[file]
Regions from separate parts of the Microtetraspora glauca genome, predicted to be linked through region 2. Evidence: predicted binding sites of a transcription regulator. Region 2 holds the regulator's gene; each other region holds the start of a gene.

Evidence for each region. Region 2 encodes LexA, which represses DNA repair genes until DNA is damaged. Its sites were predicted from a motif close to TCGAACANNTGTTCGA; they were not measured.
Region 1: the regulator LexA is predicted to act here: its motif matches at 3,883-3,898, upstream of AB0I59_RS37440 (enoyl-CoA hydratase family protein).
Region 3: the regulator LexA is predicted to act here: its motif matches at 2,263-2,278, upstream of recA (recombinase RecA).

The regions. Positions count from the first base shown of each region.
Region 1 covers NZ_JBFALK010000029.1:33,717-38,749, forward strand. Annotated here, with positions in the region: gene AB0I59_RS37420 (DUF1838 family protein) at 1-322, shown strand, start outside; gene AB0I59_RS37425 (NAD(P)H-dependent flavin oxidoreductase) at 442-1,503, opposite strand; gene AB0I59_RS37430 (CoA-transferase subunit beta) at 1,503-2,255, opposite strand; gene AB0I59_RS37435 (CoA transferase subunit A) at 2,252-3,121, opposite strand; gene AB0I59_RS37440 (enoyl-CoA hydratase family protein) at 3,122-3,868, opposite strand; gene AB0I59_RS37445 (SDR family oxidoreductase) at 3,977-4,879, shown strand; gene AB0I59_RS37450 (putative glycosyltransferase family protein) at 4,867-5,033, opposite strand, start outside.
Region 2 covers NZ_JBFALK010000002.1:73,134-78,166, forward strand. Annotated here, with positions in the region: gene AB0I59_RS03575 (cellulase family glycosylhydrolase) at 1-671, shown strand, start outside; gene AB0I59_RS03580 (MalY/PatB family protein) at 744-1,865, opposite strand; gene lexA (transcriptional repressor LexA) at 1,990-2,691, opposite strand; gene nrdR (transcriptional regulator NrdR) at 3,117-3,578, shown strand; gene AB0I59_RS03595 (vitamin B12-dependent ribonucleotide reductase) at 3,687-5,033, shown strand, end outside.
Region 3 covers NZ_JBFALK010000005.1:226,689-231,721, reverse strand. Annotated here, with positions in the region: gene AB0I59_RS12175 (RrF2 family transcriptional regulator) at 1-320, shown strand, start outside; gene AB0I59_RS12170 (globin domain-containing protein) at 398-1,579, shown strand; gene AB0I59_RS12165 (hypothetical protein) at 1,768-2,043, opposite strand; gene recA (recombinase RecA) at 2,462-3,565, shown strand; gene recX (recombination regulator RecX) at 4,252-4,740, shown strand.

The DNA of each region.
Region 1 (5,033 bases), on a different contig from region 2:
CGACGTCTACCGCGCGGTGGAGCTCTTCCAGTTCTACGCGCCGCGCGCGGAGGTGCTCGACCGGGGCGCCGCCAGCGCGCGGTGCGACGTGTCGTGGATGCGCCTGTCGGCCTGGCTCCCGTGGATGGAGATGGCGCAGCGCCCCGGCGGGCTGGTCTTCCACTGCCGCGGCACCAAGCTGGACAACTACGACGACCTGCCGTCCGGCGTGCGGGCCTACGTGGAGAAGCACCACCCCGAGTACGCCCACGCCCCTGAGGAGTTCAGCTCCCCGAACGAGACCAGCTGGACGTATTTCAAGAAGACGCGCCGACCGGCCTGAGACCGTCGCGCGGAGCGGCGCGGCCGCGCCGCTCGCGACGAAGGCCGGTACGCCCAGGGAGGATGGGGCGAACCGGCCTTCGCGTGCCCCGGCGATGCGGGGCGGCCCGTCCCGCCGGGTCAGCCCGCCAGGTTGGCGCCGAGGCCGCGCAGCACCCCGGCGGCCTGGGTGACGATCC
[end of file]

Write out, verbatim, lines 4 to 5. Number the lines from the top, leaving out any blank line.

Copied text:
Region 3: the regulator LexA is predicted to act here: its motif matches at 2,263-2,278, upstream of recA (recombinase RecA).

The regions. Positions count from the first base shown of each region.